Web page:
learning to obtain food. By early fall the young squirrels are ready for life on their own.

Adult red squirrels feed on conifer seeds from pine, spruce, and hemlock cones. They also eat berries, nuts, mushrooms,
insects, and small seeds from deciduous trees, such as maples and elms. Cones and seeds are gathered in summer and fall
and stored for winter in hiding places called caches . Caches may be located in small burrows or in tree hollows. The
squirrel marks each spot with a special scent. Squirrels use their sense of smell to locate pine cones that are as much as 12
inches (30 cm) under the snow. The squirrel feeds sitting up on the hind legs and holding food in the front paws. After eating,
the squirrel leaves piles of cone cuttings and nutshells behind.

Only about 25% of red squirrels survive to become adults. Squirrels surviving to adulthood can live to be about 10 to 12
years old. The main predators of red squirrels are hawks, owls, coyotes, and weasel-like creatures called pine martens.
Squirrels escape from predators by running down tree trunks in a spiral or climbing to the top of a tree and jumping to the


Squirrels contribute to the health of the forest habitat. When squirrels bury nuts and seeds and forget to come back to get
them, the forest is actually being re-seeded. This species is harvested for fur in Canada, even though prices are low.

Management Considerations

Because of their small size, this species is rarely hunted in South Dakota. The most significant threat to red squirrel
populations is loss of habitat. Most red squirrel dens in the Black Hills are in large, old snags and large, downed trees in
old growth forest. The older, undisturbed pine or spruce forests have the most den sites and greatest variety of food sources
for these squirrels.


Arboreal - living in or among trees.
Cache - a hiding place to store food or supplies.
Conifer - any of a large group of trees and shrubs, many of which are evergreen, that bear cones.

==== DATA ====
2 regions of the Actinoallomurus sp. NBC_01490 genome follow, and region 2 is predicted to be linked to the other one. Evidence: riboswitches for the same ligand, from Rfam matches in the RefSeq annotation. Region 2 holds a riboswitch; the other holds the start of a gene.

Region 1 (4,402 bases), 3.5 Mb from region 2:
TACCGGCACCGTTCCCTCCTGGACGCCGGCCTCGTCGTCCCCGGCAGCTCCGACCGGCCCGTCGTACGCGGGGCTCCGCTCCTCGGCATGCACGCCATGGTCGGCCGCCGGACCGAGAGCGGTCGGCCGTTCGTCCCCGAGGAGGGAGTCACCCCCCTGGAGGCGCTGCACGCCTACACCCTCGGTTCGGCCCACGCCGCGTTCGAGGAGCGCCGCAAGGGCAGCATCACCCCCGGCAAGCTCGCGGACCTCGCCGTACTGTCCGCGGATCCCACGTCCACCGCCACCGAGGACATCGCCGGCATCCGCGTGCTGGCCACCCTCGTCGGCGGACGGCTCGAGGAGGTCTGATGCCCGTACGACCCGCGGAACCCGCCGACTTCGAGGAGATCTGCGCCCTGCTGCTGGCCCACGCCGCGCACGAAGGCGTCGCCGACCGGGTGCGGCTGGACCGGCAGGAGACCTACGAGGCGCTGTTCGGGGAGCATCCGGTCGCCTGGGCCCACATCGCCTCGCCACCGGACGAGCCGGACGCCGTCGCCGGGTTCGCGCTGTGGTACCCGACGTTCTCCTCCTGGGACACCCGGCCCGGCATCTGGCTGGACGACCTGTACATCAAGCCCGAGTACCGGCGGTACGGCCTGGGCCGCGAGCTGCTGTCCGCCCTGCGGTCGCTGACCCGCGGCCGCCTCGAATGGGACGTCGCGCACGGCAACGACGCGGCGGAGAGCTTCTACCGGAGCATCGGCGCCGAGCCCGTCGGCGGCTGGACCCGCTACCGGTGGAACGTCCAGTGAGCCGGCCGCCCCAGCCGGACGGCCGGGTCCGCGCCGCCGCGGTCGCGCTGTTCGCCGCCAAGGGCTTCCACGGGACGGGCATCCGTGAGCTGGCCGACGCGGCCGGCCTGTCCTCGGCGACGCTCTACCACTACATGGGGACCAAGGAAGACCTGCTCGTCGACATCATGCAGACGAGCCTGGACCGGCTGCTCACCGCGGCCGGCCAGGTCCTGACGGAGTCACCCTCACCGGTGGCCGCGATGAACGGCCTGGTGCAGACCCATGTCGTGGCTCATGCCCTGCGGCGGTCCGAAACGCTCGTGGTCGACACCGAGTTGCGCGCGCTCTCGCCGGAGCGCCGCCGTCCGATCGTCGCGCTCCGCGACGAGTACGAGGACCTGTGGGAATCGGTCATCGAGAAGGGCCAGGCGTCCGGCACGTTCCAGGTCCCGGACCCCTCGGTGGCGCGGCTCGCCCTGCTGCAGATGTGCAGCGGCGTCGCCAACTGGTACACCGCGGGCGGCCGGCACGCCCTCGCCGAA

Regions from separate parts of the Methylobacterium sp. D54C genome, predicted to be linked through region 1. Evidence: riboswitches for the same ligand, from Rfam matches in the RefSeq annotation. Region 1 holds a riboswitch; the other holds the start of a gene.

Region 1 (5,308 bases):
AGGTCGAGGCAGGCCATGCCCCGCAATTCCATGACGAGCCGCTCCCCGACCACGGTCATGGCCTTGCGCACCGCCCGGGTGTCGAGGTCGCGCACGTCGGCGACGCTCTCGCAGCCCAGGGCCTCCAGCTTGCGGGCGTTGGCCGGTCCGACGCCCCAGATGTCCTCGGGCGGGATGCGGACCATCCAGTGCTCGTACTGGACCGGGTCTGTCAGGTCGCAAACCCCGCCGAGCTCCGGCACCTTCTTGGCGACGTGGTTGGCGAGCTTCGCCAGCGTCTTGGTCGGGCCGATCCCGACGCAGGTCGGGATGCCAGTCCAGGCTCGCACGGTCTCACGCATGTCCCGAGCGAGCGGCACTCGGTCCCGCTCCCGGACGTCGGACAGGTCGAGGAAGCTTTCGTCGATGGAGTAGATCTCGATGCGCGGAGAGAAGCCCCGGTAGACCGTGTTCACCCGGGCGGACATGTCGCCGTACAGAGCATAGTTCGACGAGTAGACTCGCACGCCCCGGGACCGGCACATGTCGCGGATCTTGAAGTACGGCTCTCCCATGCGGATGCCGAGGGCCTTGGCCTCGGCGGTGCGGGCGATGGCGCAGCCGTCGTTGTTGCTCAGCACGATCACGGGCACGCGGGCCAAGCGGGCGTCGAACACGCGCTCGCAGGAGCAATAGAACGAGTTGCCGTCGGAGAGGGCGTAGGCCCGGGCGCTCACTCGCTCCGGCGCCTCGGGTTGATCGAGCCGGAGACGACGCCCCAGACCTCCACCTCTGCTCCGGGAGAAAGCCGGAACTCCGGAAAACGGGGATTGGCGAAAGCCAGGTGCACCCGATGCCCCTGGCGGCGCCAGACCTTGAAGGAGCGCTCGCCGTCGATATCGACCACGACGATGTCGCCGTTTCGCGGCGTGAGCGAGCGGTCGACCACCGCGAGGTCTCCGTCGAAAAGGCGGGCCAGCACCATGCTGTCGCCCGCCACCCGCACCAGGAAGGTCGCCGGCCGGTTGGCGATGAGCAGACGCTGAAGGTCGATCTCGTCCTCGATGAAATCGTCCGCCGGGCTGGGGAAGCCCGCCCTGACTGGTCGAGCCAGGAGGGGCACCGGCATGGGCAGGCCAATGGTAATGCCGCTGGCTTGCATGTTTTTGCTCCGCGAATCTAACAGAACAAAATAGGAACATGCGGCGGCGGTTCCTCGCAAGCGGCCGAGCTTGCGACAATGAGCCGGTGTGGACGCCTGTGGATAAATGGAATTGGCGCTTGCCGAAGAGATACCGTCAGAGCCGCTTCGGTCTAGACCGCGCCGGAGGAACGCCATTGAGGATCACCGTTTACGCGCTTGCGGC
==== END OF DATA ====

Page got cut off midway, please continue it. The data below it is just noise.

Diurnal - active during the day.
Hibernate - to pass the winter in a dormant or inactive state with lowered metabolism and heart rate.
Molts - shed fur before a new growth.
Snags - tall, dead trees that are left standing in the woods.


Collins: Complete Field Guide to American Wildlife.
Over, W. H., 1941. Mammals of South Dakota, Museum and Department of Zoology, USD, Vermillion, SD.
Grzimek, H.C. Bernard, 1975. Grzimek's Animal Life Encyclopedia, Vol 12 (Mammals III). Van Nostrand and Reinhold
Company New York.
Jones, J. Knox, et al, 1983. Mammals of the Northern Great Plains. University of Nebraska Press. Lincoln, NE.

Selected Resources for Teachers

Wild Wild World of Animals, Rabbits and other small animals, published by Time-Life Films.
Animals of the Prairie, Miller, W. And Larson, D. 1964 Published by the Record Printers, Grafton, ND.

Written by:
Kathy Snyder, biology student, Northern State University, Aberdeen, SD. 1997.

Illustrated by:
Kathy Colavitti, independent artist, Green Bay, WI.

Reviewed by:
Doug Backlund, Resource Biologist, S.D. Dept. of Game, Fish, and Parks, Pierre, SD.

Publication of the Red Squirrel fact sheet was funded by the South Dakota Department of Game, Fish and Parks, Division of
Wildlife, Pierre, SD.